Kick over any proverbial stone in Connecticut and you’ll find a reader: in trains, cafés, bookstores, dorm rooms, work cubicles, and park benches. Connecticut reads. But, until now, Connecticut readers and writers haven’t had a place to celebrate the printed word. They have found a home at the Connecticut Literary Festival.
On a Saturday morning in October, Real Art Ways in West Hartford hosted the first annual Connecticut Literary Festival to the sharp notes of Bach’s cello suites. Roughly 800 visitors attended this free gathering. The event was produced by the Central Connecticut State University English department and indie publisher Elephant Rock Books. The festival offered intimate discussions, readings, booths, and food trucks. Festival Director Jotham Burrello wanted to create a fun gathering for the state’s readers.
Writer Mary Collins is a member of the festival’s advisory board. “You need the liberal arts, but you also need programs that show how you can apply the liberal arts to the community and to jobs. So, [the festival’s] a great example of having a vision and following through with it, and then coming here today and seeing what Jotham’s pulled together.”
Collins co-authored the book At the Broken Places: A Mother and Trans Son Pick Up the Pieces with her trans son, Donald. She hosted the first of many panels at the festival where authors discussed specific topics. Her panel, “Gender Across Genres,” kicked off the day. Three panelists examined how writers are impacted by the evolving understanding of gender in our society. There was a wide range of topics discussed in the panels throughout the day, including “The Lives of Others: Writing About the Real World,” and “Keeping It Real in Young Adult Fiction.” These panels promoted a deeper understanding of literature by allowing festival-goers to hear authors’ thoughts directly and ask them questions.
Literacy is the key to future success. The United States Department of Justice has stated that the connection between academic failure and criminal activity is “welded to reading failure,” and over 70% of inmates in America’s prisons cannot read above a fourth-grade level. In fact, according to reading aid site, Begin to Read, “two-thirds of students who cannot read proficiently by the end of the fourth grade will end up in jail or on welfare.” Literary festivals like this one are vital in promoting literacy by providing a fun and welcoming atmosphere for people to open their minds to the written word.
I saw my classmate reading and it has really encouraged me.
A simple way this was achieved was through the festival’s Tiny Reader’s Gallery. This gallery featured over forty different authors throughout the day reading original work. Visitors could come and go throughout the day listening to the ten-minute readings. CCSU student, Marx Chiriboga, spoke about the inspiration he felt listening to the different authors. “I wish I could be up there,” he said. “I saw my classmate reading and it has really encouraged me.”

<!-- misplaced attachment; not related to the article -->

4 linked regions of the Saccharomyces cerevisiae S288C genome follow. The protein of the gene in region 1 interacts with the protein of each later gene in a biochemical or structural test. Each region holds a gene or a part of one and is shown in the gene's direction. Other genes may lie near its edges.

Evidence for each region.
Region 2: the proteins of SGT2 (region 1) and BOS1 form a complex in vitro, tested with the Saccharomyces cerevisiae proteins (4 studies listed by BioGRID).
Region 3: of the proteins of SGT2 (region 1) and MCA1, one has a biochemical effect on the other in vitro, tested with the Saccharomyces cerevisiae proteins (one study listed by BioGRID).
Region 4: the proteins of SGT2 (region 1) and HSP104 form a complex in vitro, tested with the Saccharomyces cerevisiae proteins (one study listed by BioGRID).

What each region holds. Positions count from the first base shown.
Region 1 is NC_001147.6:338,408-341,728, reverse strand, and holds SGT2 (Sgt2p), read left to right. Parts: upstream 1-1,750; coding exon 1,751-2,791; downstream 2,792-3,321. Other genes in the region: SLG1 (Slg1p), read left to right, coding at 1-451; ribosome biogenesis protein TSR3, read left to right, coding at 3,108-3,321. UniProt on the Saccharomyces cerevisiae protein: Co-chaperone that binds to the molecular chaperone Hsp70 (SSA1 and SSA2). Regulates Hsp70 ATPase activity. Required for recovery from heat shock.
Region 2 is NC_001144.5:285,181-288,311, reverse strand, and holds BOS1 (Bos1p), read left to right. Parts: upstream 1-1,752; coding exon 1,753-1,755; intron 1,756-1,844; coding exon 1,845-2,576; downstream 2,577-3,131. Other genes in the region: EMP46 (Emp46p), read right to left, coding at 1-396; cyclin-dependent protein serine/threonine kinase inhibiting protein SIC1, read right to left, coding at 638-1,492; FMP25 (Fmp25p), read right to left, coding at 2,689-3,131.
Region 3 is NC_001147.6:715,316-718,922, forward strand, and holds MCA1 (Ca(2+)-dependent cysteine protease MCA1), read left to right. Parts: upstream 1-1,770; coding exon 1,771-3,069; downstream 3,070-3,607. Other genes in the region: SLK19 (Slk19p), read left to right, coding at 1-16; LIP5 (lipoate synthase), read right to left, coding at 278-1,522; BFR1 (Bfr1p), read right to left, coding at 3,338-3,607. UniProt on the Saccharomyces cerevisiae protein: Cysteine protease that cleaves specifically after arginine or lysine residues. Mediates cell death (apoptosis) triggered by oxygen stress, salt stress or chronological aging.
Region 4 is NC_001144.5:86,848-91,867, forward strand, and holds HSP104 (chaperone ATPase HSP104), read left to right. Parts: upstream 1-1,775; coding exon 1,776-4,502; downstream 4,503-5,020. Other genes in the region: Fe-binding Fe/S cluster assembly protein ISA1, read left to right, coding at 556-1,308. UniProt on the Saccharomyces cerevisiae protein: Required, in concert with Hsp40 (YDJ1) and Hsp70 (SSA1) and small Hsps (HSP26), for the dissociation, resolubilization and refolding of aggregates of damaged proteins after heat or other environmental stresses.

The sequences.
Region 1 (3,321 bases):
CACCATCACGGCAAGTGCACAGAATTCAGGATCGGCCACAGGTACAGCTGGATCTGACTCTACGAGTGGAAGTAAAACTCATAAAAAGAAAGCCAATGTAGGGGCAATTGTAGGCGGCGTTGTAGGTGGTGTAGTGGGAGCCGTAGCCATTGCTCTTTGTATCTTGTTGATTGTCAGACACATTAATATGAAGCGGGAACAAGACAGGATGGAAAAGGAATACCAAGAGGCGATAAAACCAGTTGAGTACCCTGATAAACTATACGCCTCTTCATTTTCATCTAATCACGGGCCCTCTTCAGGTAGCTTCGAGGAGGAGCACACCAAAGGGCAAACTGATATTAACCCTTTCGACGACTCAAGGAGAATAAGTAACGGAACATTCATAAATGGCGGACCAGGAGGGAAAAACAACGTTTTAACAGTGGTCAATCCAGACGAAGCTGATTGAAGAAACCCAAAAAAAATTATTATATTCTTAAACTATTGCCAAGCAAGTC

The Real Art Ways theater featured readings and one-on-one conversations with New York Times bestselling authors Sloane Crosley and Amy Bloom. Bloom read from her recently published novel, White Houses, about Eleanor Roosevelt and “first friend” Lorena Hickok. Conversations with accomplished authors are always enlightening, and this is especially so when they are peppered with the great wit of Bloom. The conversation was moderated by Real Art Ways executive director Will Wilkins. That was followed by a Q&A with an estimated 100 audience members in attendance. One guest asked Bloom about the real-life people who are characterized in her books, and whether she worries about their approval of her representation of them. Bloom spoke about doing extensive research to know the characters well, and how ultimately it is the writer’s novel. But, laughing, she also pointed out that the people in her book have passed away, so she’s not likely to receive any letters of complaint from them.
The highlight for many visitors was the Typewriter Gallery, a room filled with the clacking of punched typewriter keys as patrons got a chance to try out the antiquated machinery for themselves. Kristiana Torres, a writer attending her first literature festival, spoke about her excitement at the opportunity. “I think it’s important for writers both new and not to have the experience with that kind of writing instrument,” she said. “Besides it just being fun to use, the typewriter stresses the importance of thinking before you write. Every stroke is deliberate, and every word is crucial. There’s something beautiful about that kind of careful artistry.”
The main gallery of the festival housed a book fair, or what festival organizers called the Readers’ Marketplace. The steady hum of background voices accompanied eighteen tables featuring magazines, publishers, and literary organizations selling their wares. Vendors included CCSU’s literary magazine Helix, Yale Writers’ Workshop, Fairfield University, Black Lawrence Press, and R.J. Julia Booksellers.
“It’s been great,” said Jaquelyn Andrews, working a booth representing the Mark Twain House. “A lot of people interested in writing, which is great to see nowadays.” The marketplace is a space for writers to learn where and how to submit their manuscripts for publication, and readers can discover new sources of literature to enjoy. There is no sense of high-pressure sales routines or soulless marketing, just readers and writers making connections.
Connecticut’s readers and writers have found a home. “I was overwhelmed by the energy in the room,” Burrello said, “the participants were generous with their time and the community thankful for the multiple programming. We’re already working on 2020. No pressure.”
Andrew Jacobs is a staff writer at Blue Muse.
Headline Photo credit of Noah Hulton.